Rails + JavaScript, Endpoints using Active Model Serializers, JSON to the Rescue

I have been using Rails for a while now, and I love every bit of it, Rails is considered an end to end framework, what does that mean? well, It means that you can use it to build the server side of your application (back-end) and the client side (front-end) as well.

But we live in times where as much as we want to simplify tasks, as a developer you might be asked to build your back-end using rails because it’s awesome! and the client side might be done using a different framework such as Angular Js, and in order to connect one with the other, you are going to need end points.

End Points

An end point is simply a unique URL that represents an object or a collection of objects, where you simplify client access to data from other applications.


Let’s say you ask facebook to let you use all their users data for some app you are building (good luck with that!), imagine the process of typing that manually, or if they send you an email with a database file in god knows what format, but lets say you manage to parse and use that data, what happens when this data gets updated? as data constantly does, would you like to keep requesting for data update emails on every single data change?… if your answer was “Hell no!!” (as it should be), then you are going to love API end points, they allow you to access real-time data in a serialized format called JSON.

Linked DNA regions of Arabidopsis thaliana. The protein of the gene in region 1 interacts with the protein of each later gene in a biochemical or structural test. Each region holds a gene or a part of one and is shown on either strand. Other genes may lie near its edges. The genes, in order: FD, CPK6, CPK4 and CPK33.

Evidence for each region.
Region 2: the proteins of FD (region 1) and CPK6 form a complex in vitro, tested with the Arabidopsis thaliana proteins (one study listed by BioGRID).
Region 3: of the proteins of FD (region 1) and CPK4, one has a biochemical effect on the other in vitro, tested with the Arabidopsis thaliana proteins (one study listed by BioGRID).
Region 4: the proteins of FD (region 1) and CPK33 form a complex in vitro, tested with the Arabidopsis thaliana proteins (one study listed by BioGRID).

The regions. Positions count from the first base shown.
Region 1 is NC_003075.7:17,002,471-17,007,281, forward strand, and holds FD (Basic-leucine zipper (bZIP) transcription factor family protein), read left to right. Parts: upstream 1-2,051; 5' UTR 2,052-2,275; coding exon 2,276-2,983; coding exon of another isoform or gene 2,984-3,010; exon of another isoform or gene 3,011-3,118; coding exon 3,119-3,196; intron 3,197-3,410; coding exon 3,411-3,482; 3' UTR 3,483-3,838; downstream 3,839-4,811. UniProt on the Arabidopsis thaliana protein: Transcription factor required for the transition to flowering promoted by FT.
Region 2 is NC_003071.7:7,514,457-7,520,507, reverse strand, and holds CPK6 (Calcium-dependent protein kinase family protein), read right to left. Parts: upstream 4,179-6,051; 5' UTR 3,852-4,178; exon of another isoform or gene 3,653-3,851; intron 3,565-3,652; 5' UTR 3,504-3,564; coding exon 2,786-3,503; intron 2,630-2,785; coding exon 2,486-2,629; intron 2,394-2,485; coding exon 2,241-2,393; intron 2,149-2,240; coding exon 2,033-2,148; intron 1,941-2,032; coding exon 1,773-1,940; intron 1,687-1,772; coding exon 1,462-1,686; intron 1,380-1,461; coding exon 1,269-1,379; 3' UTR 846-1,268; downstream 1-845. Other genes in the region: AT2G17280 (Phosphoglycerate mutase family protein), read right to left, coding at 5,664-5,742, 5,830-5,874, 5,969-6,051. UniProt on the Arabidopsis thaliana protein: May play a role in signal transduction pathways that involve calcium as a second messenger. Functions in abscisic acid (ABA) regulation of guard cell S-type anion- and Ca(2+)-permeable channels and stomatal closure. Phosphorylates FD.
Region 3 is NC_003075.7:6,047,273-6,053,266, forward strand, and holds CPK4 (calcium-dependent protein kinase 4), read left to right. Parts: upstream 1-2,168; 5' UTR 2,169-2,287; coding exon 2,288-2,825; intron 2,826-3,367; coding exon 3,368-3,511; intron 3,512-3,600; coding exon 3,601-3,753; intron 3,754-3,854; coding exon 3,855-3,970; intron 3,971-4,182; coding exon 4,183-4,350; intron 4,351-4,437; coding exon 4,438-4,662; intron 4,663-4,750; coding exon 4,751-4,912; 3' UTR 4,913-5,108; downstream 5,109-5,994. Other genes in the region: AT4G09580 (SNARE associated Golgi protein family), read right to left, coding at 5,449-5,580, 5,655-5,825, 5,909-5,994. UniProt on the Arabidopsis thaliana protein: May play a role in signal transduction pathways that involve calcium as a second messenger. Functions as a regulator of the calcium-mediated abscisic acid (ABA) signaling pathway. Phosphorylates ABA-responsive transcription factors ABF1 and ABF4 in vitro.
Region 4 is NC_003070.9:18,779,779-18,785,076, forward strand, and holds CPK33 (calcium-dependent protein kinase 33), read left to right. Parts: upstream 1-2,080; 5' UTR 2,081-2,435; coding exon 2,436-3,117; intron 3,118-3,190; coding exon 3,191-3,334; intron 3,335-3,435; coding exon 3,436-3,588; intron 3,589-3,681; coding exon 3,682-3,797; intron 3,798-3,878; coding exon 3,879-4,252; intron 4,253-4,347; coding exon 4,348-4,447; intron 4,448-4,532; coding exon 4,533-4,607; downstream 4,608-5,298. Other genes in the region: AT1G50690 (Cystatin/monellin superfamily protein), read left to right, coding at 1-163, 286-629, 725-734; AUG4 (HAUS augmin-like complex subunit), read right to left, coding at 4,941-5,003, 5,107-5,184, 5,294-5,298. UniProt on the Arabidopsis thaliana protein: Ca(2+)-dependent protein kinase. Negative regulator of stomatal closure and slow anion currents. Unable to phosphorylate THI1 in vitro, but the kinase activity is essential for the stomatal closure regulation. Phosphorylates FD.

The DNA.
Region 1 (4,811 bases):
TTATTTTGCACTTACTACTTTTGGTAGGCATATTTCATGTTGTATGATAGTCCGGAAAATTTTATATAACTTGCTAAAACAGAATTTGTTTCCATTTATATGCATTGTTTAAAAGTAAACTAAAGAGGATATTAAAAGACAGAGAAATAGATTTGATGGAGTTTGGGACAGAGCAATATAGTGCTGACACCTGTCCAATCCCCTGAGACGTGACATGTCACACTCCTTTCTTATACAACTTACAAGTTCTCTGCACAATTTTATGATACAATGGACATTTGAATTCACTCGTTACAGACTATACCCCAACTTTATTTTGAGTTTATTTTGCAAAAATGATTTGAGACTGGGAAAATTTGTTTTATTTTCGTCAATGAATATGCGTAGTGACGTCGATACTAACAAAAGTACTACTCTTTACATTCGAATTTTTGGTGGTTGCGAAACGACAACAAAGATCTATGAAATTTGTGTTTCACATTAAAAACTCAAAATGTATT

What is JSON?jason3

JSON is short for JavaScript Object Notation, and is a way to store information in an organized, easy-to-access manner. In a nutshell, it gives us a human-readable collection of data
that we can access in a really logical manner.

This is to say, that if you have a ruby User object with some attributes, you can extract that data in JSON format so it can be used by other frameworks, like so:

jason = User.new
jason.name = "Jason"
jason.last_name = "Voorhees"
jason.dob = "June 13, 1946"
jason.status = "Open to a relationship"
jason.favorite_day = "Friday"
jason.favorite_number = 13

#Ruby Object
<User:0x007fd6e30152b8 @name="Jason", @last_name="Voorhees", @dob="June 13, 1946", @status="Open to a relationship", @favorite_day="Friday", @favorite_number=13>

Turned into JSON:

var jason = { 
      "name" : "Jason", 
      "last_name" : "Voorhees", 
      "dob" : "June 13, 1946", 
      "status" : "Open to a relationship", 
      "favorite_day" : "Friday", 
      "favorite_number" : "13"